Go Set A Watchman is the most anticipated book of 2015. Ever since it was announced that Harper Lee would be publishing a second novel, I, for one, eagerly anticipated its arrival.
Harper Lee’s first and Pulitzer Prize winning novel To Kill A Mockingbird (1960) is possibly the most beloved book of American history – some polls have it even more popular than the bible. Generations of New Zealander’s studied To Kill A Mockingbird at high school, and I clearly recall reading, and falling in love with, the novel aged 13.
To Kill A Mockingbird showcased a writer not only of great talent, but one that gave generations of readers a hero in Atticus Finch, symbolic of America’s moral conscience in the move towards racial equality.
It’s little wonder, after the unparalleled success of To Kill A Mockingbird, Harper Lee declined – until recently – to ever publish another novel.
Go Set A Watchman picks up 20 years after Mockingbird. Scout aged 26 (now mostly called Jean Louise) returns home to Maycomb, to see her father. While there she discovers he’s not quite the man she thought he was (breaking all our hearts).
Set in small town Alabama in 1952, with a backdrop of one of the most monumental changes in American society, amidst increasing civil rights tensions, the novel explores prejudices between races, generations and the North and the South. This is a story about growing up, releasing your parents aren’t idols, but fellow humans, and deciding to love them anyway.
Which is great fodder for a novel, it’s just not that well executed. Without its tie with its famous sister, To Kill A Mockingbird, this novel would never have been published. Taken on it’s own, Go Set A Watchman is thin, stiff, and with an oddly uneven plot. Worse, it can be considered dated and clichéd. Atticus racial position’s impossible to stomach in today’s climate. He utters things like, “Do you want your children going to a school that’s been dragged down to accommodate Negro children?”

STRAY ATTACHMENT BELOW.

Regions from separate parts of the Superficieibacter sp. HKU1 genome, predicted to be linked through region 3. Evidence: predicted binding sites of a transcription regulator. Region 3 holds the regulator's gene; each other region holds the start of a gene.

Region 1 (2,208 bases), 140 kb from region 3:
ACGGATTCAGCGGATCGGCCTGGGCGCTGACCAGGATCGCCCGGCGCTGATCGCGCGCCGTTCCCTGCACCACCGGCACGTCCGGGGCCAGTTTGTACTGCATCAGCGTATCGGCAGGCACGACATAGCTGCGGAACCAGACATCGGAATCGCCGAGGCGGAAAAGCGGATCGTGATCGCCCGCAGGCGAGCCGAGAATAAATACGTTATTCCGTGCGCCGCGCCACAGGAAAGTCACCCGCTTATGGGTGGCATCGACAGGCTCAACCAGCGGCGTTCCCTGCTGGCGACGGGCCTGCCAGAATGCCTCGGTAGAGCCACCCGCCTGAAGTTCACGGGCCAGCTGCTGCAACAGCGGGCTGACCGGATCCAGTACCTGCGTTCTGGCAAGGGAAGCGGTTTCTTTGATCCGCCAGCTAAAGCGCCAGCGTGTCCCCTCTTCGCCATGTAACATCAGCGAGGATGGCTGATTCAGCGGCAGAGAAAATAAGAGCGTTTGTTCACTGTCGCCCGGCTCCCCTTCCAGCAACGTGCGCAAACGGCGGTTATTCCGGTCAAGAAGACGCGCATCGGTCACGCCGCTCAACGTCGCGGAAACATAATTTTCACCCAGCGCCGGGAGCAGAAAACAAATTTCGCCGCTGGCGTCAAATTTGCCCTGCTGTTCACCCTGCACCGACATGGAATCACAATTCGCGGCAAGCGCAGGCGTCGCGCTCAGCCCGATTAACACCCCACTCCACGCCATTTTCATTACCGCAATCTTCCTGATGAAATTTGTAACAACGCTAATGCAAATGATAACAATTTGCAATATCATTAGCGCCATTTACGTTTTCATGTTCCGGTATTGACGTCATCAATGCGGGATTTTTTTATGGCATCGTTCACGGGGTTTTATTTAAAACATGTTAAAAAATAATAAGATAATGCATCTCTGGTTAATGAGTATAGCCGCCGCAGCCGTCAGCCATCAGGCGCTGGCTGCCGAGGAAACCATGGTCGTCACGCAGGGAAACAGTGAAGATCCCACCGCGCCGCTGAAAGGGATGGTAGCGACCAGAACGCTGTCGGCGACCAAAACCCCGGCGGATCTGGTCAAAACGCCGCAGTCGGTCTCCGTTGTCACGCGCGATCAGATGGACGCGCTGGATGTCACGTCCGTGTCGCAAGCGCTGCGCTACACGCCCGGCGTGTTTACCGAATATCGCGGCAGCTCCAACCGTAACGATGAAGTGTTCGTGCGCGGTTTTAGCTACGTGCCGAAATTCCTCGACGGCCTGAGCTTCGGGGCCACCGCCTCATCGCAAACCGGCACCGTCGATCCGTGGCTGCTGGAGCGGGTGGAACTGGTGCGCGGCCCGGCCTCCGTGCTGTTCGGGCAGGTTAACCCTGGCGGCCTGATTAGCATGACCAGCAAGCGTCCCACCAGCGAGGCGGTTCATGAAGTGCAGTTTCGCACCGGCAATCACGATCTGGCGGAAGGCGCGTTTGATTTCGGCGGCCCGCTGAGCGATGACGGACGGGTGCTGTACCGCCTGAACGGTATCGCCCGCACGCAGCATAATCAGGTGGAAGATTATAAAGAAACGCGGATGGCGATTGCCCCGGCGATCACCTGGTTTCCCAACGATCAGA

Just where Go Set a Watchman came from has produced a number of conflicting theories. The publishers put forward the theory that this novel was ‘discovered’ and bought to light by Lee’s new protector, Tonja Carter, in 2014, after Lee’s sister and long-time protector, Alice, passed away. Another theory is that Go Set A Watchman (1956) was a first draft of To Kill A Mockingbird, in which a clever editor saw great potential and advised Lee to scrap it and start again with Scout’s childhood. But there are those who are suspicious of that theory – why then does Go Set A Watchman flash back to Scout’s childhood? What is this supposed to explain if not characters we already know and love? Could it then be a first draft, but one written after Mockingbird, designed to explain a grown up Scout and her father and later abandoned by Lee? Whatever the true origin of the book, it’s not a polished novel.
And Lee is not telling. Aged 89, frail and living in a care facility in her hometown, she’s declining all comment. One can only hope she is reaping some financial rewards from going back on her own vow never to publish another novel.
The serious pre-publication hype has done its job – the novel immediately almost immediately became number one on America’s bestsellers list. But it shouldn’t be. If you want to enjoy Harper Lee’s witty, sharp and luminous writing skip Go Set A Watchman and re-read To Kill A Mockingbird.